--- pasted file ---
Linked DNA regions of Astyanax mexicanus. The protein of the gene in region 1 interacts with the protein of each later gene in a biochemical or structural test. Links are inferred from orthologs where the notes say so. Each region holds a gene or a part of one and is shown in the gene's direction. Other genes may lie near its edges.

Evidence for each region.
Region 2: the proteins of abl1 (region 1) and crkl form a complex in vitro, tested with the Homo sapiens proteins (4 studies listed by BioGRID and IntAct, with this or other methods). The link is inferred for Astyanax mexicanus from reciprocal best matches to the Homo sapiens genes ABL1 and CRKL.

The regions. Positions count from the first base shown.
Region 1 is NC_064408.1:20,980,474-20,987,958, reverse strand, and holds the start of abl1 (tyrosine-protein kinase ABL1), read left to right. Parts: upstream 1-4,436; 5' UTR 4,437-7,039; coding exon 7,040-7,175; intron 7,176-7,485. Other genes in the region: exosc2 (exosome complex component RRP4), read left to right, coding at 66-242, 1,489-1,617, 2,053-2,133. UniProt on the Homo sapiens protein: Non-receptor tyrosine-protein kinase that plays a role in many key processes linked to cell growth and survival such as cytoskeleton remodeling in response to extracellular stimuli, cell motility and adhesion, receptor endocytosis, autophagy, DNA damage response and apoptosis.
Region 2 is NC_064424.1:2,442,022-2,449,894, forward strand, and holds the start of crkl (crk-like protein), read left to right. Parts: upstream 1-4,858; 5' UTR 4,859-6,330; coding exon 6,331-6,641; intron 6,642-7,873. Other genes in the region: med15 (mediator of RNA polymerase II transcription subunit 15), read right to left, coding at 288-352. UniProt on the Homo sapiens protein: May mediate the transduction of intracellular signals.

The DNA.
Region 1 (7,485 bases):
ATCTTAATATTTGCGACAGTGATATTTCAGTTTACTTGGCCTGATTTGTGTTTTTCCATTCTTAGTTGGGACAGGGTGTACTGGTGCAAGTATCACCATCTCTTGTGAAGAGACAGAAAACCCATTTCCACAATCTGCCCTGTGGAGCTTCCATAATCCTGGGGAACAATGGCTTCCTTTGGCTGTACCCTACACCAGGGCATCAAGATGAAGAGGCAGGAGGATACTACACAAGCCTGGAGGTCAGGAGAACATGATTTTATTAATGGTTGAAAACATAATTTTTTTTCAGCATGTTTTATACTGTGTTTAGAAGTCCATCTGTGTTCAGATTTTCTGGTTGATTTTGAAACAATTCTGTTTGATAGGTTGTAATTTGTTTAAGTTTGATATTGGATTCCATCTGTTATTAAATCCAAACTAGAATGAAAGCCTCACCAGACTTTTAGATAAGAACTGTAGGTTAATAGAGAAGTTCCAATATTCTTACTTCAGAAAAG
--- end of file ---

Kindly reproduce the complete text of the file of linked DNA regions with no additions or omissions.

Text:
Linked DNA regions of Astyanax mexicanus. The protein of the gene in region 1 interacts with the protein of each later gene in a biochemical or structural test. Links are inferred from orthologs where the notes say so. Each region holds a gene or a part of one and is shown in the gene's direction. Other genes may lie near its edges.

Evidence for each region.
Region 2: the proteins of abl1 (region 1) and crkl form a complex in vitro, tested with the Homo sapiens proteins (4 studies listed by BioGRID and IntAct, with this or other methods). The link is inferred for Astyanax mexicanus from reciprocal best matches to the Homo sapiens genes ABL1 and CRKL.

The regions. Positions count from the first base shown.
Region 1 is NC_064408.1:20,980,474-20,987,958, reverse strand, and holds the start of abl1 (tyrosine-protein kinase ABL1), read left to right. Parts: upstream 1-4,436; 5' UTR 4,437-7,039; coding exon 7,040-7,175; intron 7,176-7,485. Other genes in the region: exosc2 (exosome complex component RRP4), read left to right, coding at 66-242, 1,489-1,617, 2,053-2,133. UniProt on the Homo sapiens protein: Non-receptor tyrosine-protein kinase that plays a role in many key processes linked to cell growth and survival such as cytoskeleton remodeling in response to extracellular stimuli, cell motility and adhesion, receptor endocytosis, autophagy, DNA damage response and apoptosis.
Region 2 is NC_064424.1:2,442,022-2,449,894, forward strand, and holds the start of crkl (crk-like protein), read left to right. Parts: upstream 1-4,858; 5' UTR 4,859-6,330; coding exon 6,331-6,641; intron 6,642-7,873. Other genes in the region: med15 (mediator of RNA polymerase II transcription subunit 15), read right to left, coding at 288-352. UniProt on the Homo sapiens protein: May mediate the transduction of intracellular signals.

The DNA.
Region 1 (7,485 bases):
ATCTTAATATTTGCGACAGTGATATTTCAGTTTACTTGGCCTGATTTGTGTTTTTCCATTCTTAGTTGGGACAGGGTGTACTGGTGCAAGTATCACCATCTCTTGTGAAGAGACAGAAAACCCATTTCCACAATCTGCCCTGTGGAGCTTCCATAATCCTGGGGAACAATGGCTTCCTTTGGCTGTACCCTACACCAGGGCATCAAGATGAAGAGGCAGGAGGATACTACACAAGCCTGGAGGTCAGGAGAACATGATTTTATTAATGGTTGAAAACATAATTTTTTTTCAGCATGTTTTATACTGTGTTTAGAAGTCCATCTGTGTTCAGATTTTCTGGTTGATTTTGAAACAATTCTGTTTGATAGGTTGTAATTTGTTTAAGTTTGATATTGGATTCCATCTGTTATTAAATCCAAACTAGAATGAAAGCCTCACCAGACTTTTAGATAAGAACTGTAGGTTAATAGAGAAGTTCCAATATTCTTACTTCAGAAAAG